Vincent and Bruno to wed in France's first gay marriage
"Overwhelmingly impatient, overwhelmingly happy!" -- Vincent and Bruno were getting ready to tie the knot Wednesday in France's first official gay marriage, after months of sometimes violent protests.
The mayor of the southern city of Montpellier will pronounce Vincent Autin and Bruno Boileau "husband and husband" later in the day in the presence of hundreds of guests, under the watchful eye of police and the world's media.
"One day before we say 'YES'! Overwhelmingly impatient, overwhelmingly happy!" Autin, 40, said Tuesday on his Twitter account of his marriage to Boileau, his 30-year-old boyfriend of nearly seven years.
The high-profile ceremony, which will also be attended by the Socialist government's spokeswoman Najat Vallaud-Belkacem, is the apex of months of huge divisions in France over a bill allowing same-sex marriage and adoption.
The bill was finally signed into law on May 18 to the applause of supporters, but opponents have vowed to fight on and tens of thousands converged on Paris Sunday for a demonstration that ended in violence.
They have also pledged to protest at the marriage in Montpellier -- known as the "French San Francisco" for its gay-friendly reputation -- and up to 100 police have been called in, with another 80 in reserve.
Authorities in Montpellier had initially planned to broadcast the civil marriage on big screens in the city centre, but abandoned the idea due to security fears.
On Wednesday, they were putting the final touches to the ceremony, abandoning plans to hold it in the town hall's too-small wedding room and deciding to use the much larger reception hall.
Two chairs had been placed in front of where Mayor Helene Mandroux will be standing, flanked to her right by a portrait of President Francois Hollande and to her left by four flags, including the French and EU ones.
Some 500 guests are expected to attend, as are more than 230 journalists and technicians working for over 100 media outlets from around the world, with last-ditch accreditation demands earlier in the week from China and Ukraine.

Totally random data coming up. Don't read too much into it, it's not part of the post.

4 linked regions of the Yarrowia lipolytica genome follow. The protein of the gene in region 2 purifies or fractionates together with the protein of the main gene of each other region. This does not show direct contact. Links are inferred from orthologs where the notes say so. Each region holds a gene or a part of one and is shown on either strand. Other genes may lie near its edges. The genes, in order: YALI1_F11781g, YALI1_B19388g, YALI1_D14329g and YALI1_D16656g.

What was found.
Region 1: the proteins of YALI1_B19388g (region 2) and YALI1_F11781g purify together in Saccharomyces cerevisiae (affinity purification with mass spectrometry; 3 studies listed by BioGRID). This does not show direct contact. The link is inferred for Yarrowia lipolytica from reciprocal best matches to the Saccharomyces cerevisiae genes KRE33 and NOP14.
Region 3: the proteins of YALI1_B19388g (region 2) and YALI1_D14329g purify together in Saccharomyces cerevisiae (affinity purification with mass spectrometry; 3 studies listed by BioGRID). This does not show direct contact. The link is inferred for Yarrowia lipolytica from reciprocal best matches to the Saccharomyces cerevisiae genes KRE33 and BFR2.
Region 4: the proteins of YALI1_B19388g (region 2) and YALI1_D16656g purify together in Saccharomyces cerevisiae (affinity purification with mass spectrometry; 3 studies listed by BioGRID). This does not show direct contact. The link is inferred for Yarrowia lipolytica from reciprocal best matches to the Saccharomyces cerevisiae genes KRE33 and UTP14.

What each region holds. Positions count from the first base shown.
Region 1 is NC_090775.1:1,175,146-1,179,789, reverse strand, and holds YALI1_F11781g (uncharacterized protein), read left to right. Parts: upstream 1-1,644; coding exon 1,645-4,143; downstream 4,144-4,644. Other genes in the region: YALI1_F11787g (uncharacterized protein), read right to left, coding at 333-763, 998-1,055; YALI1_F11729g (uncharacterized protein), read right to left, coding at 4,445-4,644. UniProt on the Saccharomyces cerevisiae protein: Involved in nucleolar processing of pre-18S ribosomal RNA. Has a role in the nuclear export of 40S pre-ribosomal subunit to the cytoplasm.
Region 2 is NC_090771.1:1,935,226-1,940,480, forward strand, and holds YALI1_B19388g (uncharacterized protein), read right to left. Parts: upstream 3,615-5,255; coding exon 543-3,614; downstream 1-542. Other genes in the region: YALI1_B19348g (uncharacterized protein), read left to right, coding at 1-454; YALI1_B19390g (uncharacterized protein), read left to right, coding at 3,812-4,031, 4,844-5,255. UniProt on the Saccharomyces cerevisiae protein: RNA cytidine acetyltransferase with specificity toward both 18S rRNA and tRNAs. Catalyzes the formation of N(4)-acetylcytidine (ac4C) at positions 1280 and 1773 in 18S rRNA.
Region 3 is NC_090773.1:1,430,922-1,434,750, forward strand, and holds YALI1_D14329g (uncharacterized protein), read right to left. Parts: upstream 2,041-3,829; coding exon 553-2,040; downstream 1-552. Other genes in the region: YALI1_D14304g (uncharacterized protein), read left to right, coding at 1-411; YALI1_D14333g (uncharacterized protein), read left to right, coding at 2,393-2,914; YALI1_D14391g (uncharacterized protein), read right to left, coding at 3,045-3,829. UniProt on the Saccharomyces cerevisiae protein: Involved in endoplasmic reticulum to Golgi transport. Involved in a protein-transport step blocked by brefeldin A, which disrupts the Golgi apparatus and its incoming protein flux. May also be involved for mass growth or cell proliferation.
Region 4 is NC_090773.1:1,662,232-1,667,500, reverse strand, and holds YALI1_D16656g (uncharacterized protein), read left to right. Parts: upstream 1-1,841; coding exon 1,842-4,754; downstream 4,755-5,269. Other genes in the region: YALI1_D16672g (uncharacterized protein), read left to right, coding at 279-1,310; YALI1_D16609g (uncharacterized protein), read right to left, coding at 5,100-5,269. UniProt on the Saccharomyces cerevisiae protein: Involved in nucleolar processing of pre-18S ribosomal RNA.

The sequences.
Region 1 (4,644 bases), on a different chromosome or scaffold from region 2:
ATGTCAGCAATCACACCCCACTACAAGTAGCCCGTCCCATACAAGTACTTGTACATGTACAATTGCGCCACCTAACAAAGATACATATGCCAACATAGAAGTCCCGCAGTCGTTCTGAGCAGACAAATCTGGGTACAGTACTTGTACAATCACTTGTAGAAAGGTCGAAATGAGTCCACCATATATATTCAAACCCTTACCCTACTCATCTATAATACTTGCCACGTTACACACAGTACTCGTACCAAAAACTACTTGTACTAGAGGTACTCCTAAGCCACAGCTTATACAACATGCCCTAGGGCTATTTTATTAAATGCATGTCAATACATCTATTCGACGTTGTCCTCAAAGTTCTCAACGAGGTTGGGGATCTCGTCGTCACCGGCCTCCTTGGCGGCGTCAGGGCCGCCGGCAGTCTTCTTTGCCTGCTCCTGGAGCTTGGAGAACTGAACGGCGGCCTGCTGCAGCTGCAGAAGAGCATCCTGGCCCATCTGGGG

"We are the 14th country to recognise gay marriage," Mandroux said earlier.
"If there are so many journalists maybe it is because they were surprised by the reaction of opponents. They were astonished that there could be such violence in the country of human rights."
She said she would give a speech during the ceremony addressing the fact that "for weeks there has been a phenomenon of intolerance" in France.
The marriage has caused consternation among some opponents of the law, with the conservative Catholic group Civitas saying it was opening up "Pandora's box".
"Prisoners of a logic that goes against nature, how can lawmakers refuse polygamous or incestuous marriage between consenting adults for long?" Alain Escada, president of Civitas, decried in a statement.
Barring the media, guests at the ceremony are just friends and family of the couple, Autin has said, and Vallaud-Belkacem herself is attending as a private citizen and not as a state representative.
Alice Nkom, a prominent Cameroonian lawyer who has long campaigned for gay rights in her country and was cited as one of "the eight most fascinating Africans in 2012" by the New Yorker magazine, will also be present.
Though officially a secular republic, France is overwhelmingly Catholic, and the issue of gay adoption and marriage -- a key campaign pledge of Hollande -- sparked a deeply divisive debate.
Opposition to the measure started as a grassroots campaign backed by the influential Roman Catholic Church. The rightwing opposition then jumped into the fray and the movement ballooned.
Supporters and opponents of the bill began protesting last autumn when it was adopted by the cabinet, and continued to hold regular demonstrations throughout the country as it made its way through parliament.
Sunday's protest happened on the same day as the sexually graphic lesbian love story "Blue is the Warmest Colour" won the top prize at the Cannes Film Festival, in what some have seen as a subtle wink to the controversy.
© 2013 AFP